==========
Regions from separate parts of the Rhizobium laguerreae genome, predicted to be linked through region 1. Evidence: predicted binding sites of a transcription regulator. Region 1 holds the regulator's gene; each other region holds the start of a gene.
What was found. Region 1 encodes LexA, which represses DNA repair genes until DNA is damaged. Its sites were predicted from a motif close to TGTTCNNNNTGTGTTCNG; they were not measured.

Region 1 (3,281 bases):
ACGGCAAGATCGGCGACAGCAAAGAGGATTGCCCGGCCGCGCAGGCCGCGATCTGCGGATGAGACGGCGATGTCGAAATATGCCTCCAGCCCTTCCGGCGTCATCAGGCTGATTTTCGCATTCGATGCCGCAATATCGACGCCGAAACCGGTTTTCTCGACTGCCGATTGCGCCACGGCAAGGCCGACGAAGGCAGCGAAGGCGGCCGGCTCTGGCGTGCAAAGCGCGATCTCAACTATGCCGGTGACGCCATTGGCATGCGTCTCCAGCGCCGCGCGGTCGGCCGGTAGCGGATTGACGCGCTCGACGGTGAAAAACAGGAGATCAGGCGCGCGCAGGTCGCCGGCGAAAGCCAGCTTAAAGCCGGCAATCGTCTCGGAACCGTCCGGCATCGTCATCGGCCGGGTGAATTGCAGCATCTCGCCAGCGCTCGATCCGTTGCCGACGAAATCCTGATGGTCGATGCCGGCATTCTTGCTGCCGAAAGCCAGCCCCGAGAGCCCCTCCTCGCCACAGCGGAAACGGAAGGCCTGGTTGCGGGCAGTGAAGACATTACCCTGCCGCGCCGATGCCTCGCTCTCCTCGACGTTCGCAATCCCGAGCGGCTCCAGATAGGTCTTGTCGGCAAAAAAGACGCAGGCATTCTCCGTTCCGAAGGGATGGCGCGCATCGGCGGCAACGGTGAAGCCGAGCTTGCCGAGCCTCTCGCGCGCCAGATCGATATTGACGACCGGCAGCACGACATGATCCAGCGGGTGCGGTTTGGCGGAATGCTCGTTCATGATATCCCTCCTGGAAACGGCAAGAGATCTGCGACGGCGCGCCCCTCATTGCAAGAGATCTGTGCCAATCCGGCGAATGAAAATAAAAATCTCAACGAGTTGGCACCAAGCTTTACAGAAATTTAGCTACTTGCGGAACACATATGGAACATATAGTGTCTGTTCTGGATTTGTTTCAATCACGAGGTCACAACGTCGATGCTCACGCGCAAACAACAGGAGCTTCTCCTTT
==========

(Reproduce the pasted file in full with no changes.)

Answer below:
Regions from separate parts of the Rhizobium laguerreae genome, predicted to be linked through region 1. Evidence: predicted binding sites of a transcription regulator. Region 1 holds the regulator's gene; each other region holds the start of a gene.
What was found. Region 1 encodes LexA, which represses DNA repair genes until DNA is damaged. Its sites were predicted from a motif close to TGTTCNNNNTGTGTTCNG; they were not measured.

Region 1 (3,281 bases):
ACGGCAAGATCGGCGACAGCAAAGAGGATTGCCCGGCCGCGCAGGCCGCGATCTGCGGATGAGACGGCGATGTCGAAATATGCCTCCAGCCCTTCCGGCGTCATCAGGCTGATTTTCGCATTCGATGCCGCAATATCGACGCCGAAACCGGTTTTCTCGACTGCCGATTGCGCCACGGCAAGGCCGACGAAGGCAGCGAAGGCGGCCGGCTCTGGCGTGCAAAGCGCGATCTCAACTATGCCGGTGACGCCATTGGCATGCGTCTCCAGCGCCGCGCGGTCGGCCGGTAGCGGATTGACGCGCTCGACGGTGAAAAACAGGAGATCAGGCGCGCGCAGGTCGCCGGCGAAAGCCAGCTTAAAGCCGGCAATCGTCTCGGAACCGTCCGGCATCGTCATCGGCCGGGTGAATTGCAGCATCTCGCCAGCGCTCGATCCGTTGCCGACGAAATCCTGATGGTCGATGCCGGCATTCTTGCTGCCGAAAGCCAGCCCCGAGAGCCCCTCCTCGCCACAGCGGAAACGGAAGGCCTGGTTGCGGGCAGTGAAGACATTACCCTGCCGCGCCGATGCCTCGCTCTCCTCGACGTTCGCAATCCCGAGCGGCTCCAGATAGGTCTTGTCGGCAAAAAAGACGCAGGCATTCTCCGTTCCGAAGGGATGGCGCGCATCGGCGGCAACGGTGAAGCCGAGCTTGCCGAGCCTCTCGCGCGCCAGATCGATATTGACGACCGGCAGCACGACATGATCCAGCGGGTGCGGTTTGGCGGAATGCTCGTTCATGATATCCCTCCTGGAAACGGCAAGAGATCTGCGACGGCGCGCCCCTCATTGCAAGAGATCTGTGCCAATCCGGCGAATGAAAATAAAAATCTCAACGAGTTGGCACCAAGCTTTACAGAAATTTAGCTACTTGCGGAACACATATGGAACATATAGTGTCTGTTCTGGATTTGTTTCAATCACGAGGTCACAACGTCGATGCTCACGCGCAAACAACAGGAGCTTCTCCTTT